It is well known that in C, floating point literals (e.g.
1.23) have type
double. As a consequence, any calculation that involves them is promoted to double.
I'm working on an embedded real-time system that has a floating point unit that supports only single precision (
float) numbers. All my variables are
float, and this precision is sufficient. I don't need (nor can afford)
double at all. But every time something like
if (x < 2.5) ...
is written, disaster happens: the slowdown can be up to two orders of magnitude. Of course, the direct answer is to write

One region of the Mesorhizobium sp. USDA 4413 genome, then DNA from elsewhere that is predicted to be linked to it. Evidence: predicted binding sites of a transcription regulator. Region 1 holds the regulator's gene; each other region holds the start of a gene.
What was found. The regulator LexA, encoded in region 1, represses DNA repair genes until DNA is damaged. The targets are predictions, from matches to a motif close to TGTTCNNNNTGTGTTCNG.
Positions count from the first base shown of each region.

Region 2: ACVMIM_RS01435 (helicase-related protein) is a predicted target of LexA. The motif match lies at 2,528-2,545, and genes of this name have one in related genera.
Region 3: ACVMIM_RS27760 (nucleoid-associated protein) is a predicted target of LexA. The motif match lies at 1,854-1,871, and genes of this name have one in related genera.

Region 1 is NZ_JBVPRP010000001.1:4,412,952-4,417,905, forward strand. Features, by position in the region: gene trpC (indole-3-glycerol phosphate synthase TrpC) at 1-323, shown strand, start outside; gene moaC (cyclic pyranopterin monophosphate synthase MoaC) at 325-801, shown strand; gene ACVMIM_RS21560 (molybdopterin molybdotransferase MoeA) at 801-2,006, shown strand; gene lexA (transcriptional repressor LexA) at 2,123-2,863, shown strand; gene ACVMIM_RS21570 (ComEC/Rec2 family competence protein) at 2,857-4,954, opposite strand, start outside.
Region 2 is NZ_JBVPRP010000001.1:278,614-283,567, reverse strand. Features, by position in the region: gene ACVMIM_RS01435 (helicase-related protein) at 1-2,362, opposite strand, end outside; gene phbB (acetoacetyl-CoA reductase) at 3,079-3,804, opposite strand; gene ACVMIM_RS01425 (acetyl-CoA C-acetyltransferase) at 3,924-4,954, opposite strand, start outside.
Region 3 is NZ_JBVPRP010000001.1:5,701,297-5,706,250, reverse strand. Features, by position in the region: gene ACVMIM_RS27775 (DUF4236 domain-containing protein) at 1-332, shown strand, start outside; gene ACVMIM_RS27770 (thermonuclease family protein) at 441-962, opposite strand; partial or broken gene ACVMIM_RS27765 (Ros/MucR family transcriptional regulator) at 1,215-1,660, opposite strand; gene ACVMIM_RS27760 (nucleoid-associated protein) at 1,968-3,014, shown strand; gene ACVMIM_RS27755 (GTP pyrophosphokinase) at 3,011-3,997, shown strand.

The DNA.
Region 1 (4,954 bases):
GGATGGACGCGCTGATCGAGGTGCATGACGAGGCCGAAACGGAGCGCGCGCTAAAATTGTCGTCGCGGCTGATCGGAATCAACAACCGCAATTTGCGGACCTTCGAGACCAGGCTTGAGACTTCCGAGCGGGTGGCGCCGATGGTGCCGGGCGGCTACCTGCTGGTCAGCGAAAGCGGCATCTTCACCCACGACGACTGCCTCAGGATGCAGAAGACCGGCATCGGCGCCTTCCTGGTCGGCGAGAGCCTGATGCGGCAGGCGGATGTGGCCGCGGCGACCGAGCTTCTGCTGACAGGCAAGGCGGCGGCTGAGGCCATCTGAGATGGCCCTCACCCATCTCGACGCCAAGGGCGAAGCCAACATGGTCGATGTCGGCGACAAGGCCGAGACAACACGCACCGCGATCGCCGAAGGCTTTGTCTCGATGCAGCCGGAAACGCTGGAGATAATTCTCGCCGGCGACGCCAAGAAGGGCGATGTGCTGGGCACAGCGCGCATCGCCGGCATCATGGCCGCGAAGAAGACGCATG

if (x < 2.5f) ...
but this is so easy to miss (and difficult to detect until too late), especially when a 'configuration' value is
#define'd in a separate file by a less disciplined (or just new) developer.
So, is there a way to force the compiler to treat all (floating point) literals as float, as if with suffix
f? Even if it's against the specs, I don't care. Or any other solutions? The compiler is gcc, by the way.